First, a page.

These are very good questions and hopefully the scriptures will shed light on them and give us the answers. First of all, as you read the whole history of Lot in the Old Testament you would probably conclude that he was NOT a righteous man. He seemed to simply follow his uncle Abram, first to the land of Canaan, then into Egypt, and then back again into Canaan (see Genesis 12:5, 10; 13:1) without any real spiritual convictions and eventually they parted company with Lot choosing to live near Sodom and then in Sodom (Genesis 13:5-13; 14:12). When the angels came to Sodom to announce God’s impending judgment Lot himself was reluctant to leave and the angels had to literally drag him out of the city (Genesis 19:1-3, 12-16). His choice to live in such a wicked city and wanting to stay there would make us think he too was a wicked man, yet when we read of God’s judgment upon Sodom in the New Testament we learn that Lot was indeed a RIGHTEOUS MAN: “And turning the cities of Sodom and Gomorrah into ashes, condemned them to destruction, making them an example to those who afterward would live ungodly; and DELIVERED RIGHTEOUS LOT, who was oppressed by the filthy conduct of the wicked (for that RIGHTEOUS MAN, dwelling among them, tormented his RIGHTEOUS SOUL from day to day by seeing and hearing their lawless deeds—then the Lord knows how to deliver THE GODLY out of temptation and to reserve the unjust under punishment for the day of judgment” (2nd Peter 2:6-9). I think it is safe to say that we never would have known Lot to be a righteous man if God had not revealed this to us in this portion of Scripture. God saw Lot’s heart (which man could not see) and he detected a true faith that led to Lot being a “just man”; which means he was justified by God because of his faith. Men have always been “justified by faith” (see Romans 4:1-3; 5:1a; 10:10a) and thus Lot was a just man in spite of his lack of separation from the world.

We saw in this passage that all the while Lot lived in Sodom his soul was tormented by the wickedness all around him, which will be true of every believer in such circumstances. In Genesis 19:1 it says that “Lot was sitting in the gate of Sodom,” which means he was a “judge in the city.” Perhaps he thought he could bring about real moral changes in the city by legislation, but these attempts were all in vain. Again, Lot is an example of a “worldly believer” who wanted to live in this world with the comforts of home and enjoy the culture of a big city, but he had absolutely no testimony for God and his Word while living there. When he was forced to leave the city, he tried to persuade his sons-in-law to leave, but in their mind “he seemed to be joking” (see verses 12-14). This is sad and tragic, for his “love for the world” resulted in his loved ones “loving the world” and suffering the judgment of God.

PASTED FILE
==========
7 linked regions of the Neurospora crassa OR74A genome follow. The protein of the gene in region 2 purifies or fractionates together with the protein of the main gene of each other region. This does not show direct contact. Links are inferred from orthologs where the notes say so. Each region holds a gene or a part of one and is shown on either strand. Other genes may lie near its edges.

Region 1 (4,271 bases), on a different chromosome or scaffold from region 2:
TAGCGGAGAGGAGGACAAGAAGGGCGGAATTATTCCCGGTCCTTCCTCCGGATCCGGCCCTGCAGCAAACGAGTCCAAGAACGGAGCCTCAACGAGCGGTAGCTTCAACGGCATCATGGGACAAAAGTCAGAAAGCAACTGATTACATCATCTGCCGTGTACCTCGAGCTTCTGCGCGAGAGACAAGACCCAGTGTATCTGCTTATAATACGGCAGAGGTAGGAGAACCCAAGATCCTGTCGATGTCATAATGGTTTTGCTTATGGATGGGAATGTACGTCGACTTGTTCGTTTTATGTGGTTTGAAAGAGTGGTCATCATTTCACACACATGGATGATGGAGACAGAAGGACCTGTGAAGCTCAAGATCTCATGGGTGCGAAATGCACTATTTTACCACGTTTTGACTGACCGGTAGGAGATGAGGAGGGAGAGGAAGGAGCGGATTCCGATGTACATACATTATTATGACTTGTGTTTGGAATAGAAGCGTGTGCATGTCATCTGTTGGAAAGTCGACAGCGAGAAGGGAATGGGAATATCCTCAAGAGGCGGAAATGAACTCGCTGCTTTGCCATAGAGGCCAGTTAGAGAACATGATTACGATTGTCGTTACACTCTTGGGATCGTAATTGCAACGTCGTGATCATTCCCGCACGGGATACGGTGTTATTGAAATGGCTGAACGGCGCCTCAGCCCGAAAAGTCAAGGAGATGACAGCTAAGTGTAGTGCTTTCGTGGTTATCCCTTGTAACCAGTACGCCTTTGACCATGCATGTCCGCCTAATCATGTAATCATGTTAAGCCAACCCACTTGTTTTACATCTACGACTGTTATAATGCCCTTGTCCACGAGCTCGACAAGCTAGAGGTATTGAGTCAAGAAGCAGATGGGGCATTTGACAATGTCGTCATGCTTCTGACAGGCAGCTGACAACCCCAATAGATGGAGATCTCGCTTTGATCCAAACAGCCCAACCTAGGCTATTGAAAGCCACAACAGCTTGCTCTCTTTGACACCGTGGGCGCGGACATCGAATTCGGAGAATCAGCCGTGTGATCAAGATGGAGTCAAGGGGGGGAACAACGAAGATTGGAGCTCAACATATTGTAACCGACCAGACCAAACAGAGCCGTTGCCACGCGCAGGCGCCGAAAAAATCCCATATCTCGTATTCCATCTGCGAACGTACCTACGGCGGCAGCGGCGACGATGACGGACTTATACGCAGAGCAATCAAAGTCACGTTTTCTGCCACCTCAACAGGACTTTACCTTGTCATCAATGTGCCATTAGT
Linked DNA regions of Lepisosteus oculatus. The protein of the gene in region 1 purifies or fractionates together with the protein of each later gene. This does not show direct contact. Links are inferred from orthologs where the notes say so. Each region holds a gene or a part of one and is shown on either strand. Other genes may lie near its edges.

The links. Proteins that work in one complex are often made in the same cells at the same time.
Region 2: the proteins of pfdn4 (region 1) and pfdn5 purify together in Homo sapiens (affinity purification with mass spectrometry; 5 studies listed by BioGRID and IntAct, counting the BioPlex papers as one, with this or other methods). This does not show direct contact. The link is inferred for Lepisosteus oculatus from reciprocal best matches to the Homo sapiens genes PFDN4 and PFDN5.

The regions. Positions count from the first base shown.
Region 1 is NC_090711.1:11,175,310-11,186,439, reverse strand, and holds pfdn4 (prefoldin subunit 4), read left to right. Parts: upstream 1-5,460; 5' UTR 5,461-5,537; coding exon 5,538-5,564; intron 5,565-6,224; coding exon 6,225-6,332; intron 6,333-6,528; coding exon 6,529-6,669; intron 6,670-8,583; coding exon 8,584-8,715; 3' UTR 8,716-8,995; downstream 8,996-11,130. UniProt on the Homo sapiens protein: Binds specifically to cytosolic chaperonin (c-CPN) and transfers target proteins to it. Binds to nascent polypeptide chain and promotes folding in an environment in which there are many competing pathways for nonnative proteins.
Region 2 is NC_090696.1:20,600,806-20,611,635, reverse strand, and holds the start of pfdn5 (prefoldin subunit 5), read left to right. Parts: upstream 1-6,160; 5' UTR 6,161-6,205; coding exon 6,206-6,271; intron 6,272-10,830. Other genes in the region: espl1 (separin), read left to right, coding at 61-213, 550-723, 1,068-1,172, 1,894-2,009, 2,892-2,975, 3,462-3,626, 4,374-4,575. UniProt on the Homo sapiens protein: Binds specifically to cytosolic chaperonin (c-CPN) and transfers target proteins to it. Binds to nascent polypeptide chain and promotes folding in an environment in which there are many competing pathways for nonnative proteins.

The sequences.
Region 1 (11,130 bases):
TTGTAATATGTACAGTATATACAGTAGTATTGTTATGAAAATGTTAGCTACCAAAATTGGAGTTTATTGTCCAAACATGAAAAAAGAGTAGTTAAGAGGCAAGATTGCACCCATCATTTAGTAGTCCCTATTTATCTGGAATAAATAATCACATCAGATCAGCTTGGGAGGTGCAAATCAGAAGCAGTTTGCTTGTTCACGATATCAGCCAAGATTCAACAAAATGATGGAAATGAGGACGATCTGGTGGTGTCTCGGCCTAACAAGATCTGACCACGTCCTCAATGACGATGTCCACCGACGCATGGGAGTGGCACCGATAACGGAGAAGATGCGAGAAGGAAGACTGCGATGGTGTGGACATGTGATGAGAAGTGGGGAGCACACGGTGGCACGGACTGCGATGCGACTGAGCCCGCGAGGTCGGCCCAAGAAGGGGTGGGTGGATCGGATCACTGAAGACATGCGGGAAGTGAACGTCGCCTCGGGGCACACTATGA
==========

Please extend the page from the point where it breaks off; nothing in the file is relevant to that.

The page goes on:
Regarding Lot’s wife, we have no scripture giving us hope that she was a “righteous woman.” She too, along with her two daughters, had to be dragged out of Sodom (verse 16). After they were brought outside of the city the angels charged them, “Escape for your life! DO NOT LOOK BEHIND YOU nor stay anywhere in the plain. Escape to the mountains, lest you be destroyed” (verse 22). Yet we read the solemn response by Lot’s wife in verse 26, “But his wife LOOKED BACK behind him, and she became a pillar of salt.” It is obvious that her heart was so filled with love for Sodom that she couldn’t resist looking at the object of her love as it was being destroyed. Again, without any scriptures telling us she was actually righteous, we would have to conclude that she not saved and thus she too was judged by God. There are THREE WORDS in the New Testament that seem to confirm that she was an ungodly, unrighteous woman; they are “Remember Lot’s wife” (Luke 17:32). They were spoken by the Lord as He reminded His disciples of Sodom’s utter destruction and how all the wicked were destroyed, including Lot’s wife. It was also a warning to the ungodly in a future day that will be told to escape God’s judgment yet Jesus says to those escaping, “Let him not turn back” (verse 31).  (DO)  (494.5)